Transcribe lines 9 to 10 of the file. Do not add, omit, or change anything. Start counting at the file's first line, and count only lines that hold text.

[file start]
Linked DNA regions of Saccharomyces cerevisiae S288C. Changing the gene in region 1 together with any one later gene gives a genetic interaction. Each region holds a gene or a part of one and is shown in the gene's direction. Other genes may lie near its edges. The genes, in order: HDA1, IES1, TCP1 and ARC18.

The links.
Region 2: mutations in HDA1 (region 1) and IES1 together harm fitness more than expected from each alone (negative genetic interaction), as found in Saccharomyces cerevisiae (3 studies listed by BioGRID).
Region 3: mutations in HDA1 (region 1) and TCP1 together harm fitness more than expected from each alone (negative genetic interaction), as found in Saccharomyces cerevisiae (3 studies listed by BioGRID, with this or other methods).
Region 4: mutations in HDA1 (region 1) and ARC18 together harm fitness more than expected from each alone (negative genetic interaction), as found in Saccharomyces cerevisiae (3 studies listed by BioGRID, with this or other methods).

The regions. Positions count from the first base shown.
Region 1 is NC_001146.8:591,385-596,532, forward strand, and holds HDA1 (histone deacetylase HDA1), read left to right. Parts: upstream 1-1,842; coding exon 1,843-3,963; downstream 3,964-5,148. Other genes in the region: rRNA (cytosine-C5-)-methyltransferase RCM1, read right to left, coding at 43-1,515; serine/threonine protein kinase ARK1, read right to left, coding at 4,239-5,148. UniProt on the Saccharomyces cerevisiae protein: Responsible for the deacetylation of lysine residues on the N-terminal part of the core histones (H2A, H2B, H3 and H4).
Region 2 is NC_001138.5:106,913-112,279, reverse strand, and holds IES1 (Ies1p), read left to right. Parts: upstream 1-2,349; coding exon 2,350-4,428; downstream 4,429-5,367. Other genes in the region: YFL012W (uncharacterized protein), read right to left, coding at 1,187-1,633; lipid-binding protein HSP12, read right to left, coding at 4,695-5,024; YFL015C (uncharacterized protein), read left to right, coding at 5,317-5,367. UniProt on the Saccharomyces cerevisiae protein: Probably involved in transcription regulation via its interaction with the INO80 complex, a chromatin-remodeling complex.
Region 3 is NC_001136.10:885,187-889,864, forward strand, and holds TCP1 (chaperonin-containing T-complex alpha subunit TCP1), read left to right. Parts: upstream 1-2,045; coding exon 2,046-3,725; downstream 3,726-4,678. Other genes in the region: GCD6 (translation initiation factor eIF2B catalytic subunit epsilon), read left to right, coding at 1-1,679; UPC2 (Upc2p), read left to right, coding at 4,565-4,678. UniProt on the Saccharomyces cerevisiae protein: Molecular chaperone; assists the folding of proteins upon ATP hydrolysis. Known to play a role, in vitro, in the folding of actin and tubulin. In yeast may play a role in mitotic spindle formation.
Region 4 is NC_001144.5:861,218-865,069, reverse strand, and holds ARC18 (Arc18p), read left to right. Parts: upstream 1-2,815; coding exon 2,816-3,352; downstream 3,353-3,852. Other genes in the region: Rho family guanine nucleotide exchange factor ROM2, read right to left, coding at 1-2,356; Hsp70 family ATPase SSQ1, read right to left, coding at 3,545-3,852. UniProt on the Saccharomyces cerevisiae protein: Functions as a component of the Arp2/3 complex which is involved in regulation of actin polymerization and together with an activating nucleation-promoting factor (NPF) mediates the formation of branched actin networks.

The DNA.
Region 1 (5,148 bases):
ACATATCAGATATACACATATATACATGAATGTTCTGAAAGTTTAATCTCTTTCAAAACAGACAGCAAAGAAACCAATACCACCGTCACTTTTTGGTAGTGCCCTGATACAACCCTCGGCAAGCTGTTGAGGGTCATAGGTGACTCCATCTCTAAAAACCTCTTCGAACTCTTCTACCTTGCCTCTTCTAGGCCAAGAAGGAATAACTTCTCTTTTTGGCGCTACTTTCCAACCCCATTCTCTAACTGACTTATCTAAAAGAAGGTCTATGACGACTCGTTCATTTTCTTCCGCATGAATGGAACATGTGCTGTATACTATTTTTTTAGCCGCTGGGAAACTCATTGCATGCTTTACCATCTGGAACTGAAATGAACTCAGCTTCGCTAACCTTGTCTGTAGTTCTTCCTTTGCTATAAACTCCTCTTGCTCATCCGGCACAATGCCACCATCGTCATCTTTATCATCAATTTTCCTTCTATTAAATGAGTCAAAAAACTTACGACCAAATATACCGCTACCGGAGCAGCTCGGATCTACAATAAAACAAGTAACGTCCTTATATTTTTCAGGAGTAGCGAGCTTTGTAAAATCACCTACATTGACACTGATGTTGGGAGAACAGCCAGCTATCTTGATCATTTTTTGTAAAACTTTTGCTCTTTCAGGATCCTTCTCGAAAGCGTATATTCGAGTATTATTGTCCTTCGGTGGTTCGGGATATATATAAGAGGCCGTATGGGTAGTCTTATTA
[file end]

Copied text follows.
Region 3 is NC_001136.10:885,187-889,864, forward strand, and holds TCP1 (chaperonin-containing T-complex alpha subunit TCP1), read left to right. Parts: upstream 1-2,045; coding exon 2,046-3,725; downstream 3,726-4,678. Other genes in the region: GCD6 (translation initiation factor eIF2B catalytic subunit epsilon), read left to right, coding at 1-1,679; UPC2 (Upc2p), read left to right, coding at 4,565-4,678. UniProt on the Saccharomyces cerevisiae protein: Molecular chaperone; assists the folding of proteins upon ATP hydrolysis. Known to play a role, in vitro, in the folding of actin and tubulin. In yeast may play a role in mitotic spindle formation.
Region 4 is NC_001144.5:861,218-865,069, reverse strand, and holds ARC18 (Arc18p), read left to right. Parts: upstream 1-2,815; coding exon 2,816-3,352; downstream 3,353-3,852. Other genes in the region: Rho family guanine nucleotide exchange factor ROM2, read right to left, coding at 1-2,356; Hsp70 family ATPase SSQ1, read right to left, coding at 3,545-3,852. UniProt on the Saccharomyces cerevisiae protein: Functions as a component of the Arp2/3 complex which is involved in regulation of actin polymerization and together with an activating nucleation-promoting factor (NPF) mediates the formation of branched actin networks.